The rising costs for UK firms providing and using Indian offshore IT services could drive organisations to cheaper locations such as Eastern Europe, according to analysts.
A report by Pierre Audoin Consultants reveals that Romania and other eastern European countries are virtually ignored by UK firms but are predominantly the first choice for the rest of Western Europe.
The report, Offshore 2003 Romania, claims that not only is the cost of using and providing IT services there much cheaper than India, but there is an abundance of well-educated and highly-skilled workers who also have a better understanding of western European culture.
Pete Foster, research director at PAC, told silicon.com that the UK's use of India is largely driven by historical and cultural links to the country, but firms may be forced to look elsewhere as skills and resources become more scarce and costs start to rise.
"There is great competition for cost and there is a view that India is getting more expensive. Europe represents a good opportunity and a new area to find resources. But it is virtually ignored by the UK," he said.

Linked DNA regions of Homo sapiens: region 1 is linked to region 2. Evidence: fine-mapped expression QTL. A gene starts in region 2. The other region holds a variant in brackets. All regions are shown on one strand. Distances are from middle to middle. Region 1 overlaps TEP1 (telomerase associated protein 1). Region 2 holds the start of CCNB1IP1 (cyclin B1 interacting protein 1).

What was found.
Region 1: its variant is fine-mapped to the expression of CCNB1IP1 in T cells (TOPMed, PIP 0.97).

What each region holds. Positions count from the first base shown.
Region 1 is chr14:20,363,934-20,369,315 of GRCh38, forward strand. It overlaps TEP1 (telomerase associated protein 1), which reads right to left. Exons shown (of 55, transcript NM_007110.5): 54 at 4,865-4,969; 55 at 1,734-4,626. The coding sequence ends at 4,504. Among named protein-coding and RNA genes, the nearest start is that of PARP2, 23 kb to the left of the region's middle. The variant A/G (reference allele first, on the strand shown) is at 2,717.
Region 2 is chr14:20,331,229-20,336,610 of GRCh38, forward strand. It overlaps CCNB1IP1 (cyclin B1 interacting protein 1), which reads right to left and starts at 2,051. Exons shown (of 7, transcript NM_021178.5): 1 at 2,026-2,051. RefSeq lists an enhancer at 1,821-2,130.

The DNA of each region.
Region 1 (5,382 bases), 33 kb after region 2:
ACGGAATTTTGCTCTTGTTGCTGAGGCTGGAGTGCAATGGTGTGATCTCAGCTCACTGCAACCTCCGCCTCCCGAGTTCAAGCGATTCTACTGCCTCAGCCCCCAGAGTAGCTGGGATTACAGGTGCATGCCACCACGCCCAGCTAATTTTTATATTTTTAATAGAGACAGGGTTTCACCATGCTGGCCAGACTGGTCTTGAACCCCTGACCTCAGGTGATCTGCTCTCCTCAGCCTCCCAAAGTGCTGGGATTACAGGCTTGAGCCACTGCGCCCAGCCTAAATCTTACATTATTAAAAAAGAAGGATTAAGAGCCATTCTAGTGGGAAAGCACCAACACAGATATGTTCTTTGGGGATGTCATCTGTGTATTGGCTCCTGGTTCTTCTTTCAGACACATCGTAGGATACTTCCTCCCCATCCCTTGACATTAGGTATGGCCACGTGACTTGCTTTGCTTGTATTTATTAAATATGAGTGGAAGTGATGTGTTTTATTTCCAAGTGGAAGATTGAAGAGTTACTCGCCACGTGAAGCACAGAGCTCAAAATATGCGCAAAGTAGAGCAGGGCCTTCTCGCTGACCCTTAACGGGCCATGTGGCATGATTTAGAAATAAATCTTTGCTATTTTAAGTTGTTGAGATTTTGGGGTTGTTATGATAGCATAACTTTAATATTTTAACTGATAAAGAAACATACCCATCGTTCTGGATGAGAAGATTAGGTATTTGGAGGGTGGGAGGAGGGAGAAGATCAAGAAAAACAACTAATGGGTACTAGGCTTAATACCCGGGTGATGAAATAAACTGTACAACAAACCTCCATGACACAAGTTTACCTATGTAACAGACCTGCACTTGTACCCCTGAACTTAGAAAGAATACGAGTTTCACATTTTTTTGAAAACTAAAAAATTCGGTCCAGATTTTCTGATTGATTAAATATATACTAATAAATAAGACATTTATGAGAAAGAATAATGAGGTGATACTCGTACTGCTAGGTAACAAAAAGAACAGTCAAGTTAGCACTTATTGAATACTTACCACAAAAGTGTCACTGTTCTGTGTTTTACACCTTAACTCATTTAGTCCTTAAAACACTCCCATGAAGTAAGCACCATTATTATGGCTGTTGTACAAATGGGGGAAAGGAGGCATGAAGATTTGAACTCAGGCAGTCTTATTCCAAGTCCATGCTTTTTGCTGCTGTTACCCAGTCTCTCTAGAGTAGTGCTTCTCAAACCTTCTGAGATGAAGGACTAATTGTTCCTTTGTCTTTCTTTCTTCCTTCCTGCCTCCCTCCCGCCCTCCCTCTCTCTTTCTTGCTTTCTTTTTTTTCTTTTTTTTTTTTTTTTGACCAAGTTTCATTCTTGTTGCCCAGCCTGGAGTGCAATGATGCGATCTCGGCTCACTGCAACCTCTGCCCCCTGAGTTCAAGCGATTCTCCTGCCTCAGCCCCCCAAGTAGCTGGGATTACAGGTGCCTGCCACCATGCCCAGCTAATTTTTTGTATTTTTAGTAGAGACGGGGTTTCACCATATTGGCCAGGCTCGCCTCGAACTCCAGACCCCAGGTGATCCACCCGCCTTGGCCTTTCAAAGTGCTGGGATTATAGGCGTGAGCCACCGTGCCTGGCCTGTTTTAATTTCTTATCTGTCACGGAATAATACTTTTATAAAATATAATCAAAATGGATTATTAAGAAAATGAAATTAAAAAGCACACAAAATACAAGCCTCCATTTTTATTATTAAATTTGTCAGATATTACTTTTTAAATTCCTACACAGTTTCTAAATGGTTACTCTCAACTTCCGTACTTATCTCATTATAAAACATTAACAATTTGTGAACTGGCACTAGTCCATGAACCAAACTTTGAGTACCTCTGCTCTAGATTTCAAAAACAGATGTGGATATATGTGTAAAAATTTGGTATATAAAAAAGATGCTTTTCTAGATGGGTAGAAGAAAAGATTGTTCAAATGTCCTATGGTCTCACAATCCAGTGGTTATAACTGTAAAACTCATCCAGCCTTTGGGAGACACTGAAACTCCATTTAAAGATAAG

There is both the opportunity for service providers to improve their competitive edge by acquiring resources and companies in Romania more cheaply than India and for users to buy comparable levels of IT service at a much lower cost.
Foster said: "It is the area of choice for everyone else in Europe. From the business point of view it is quite backward compared to Western Europe and probably no better than the Indian and Asian alternatives. But it is arguably closer in cultural affinity. The language and education are good enough."
The report reveals that the mid-range price for offshore software development in Romania is around £100 per person per day and that the cost of employing a recently qualified graduate from an approved specialist university is approximately £4,100 a year. Experienced project managers can also be recruited for between £13,500 and £20,000 a year.
PAC estimates that in 2003 Romanian revenue from European countries will reach £78m, mostly from France, Germany, the UK and the Netherlands.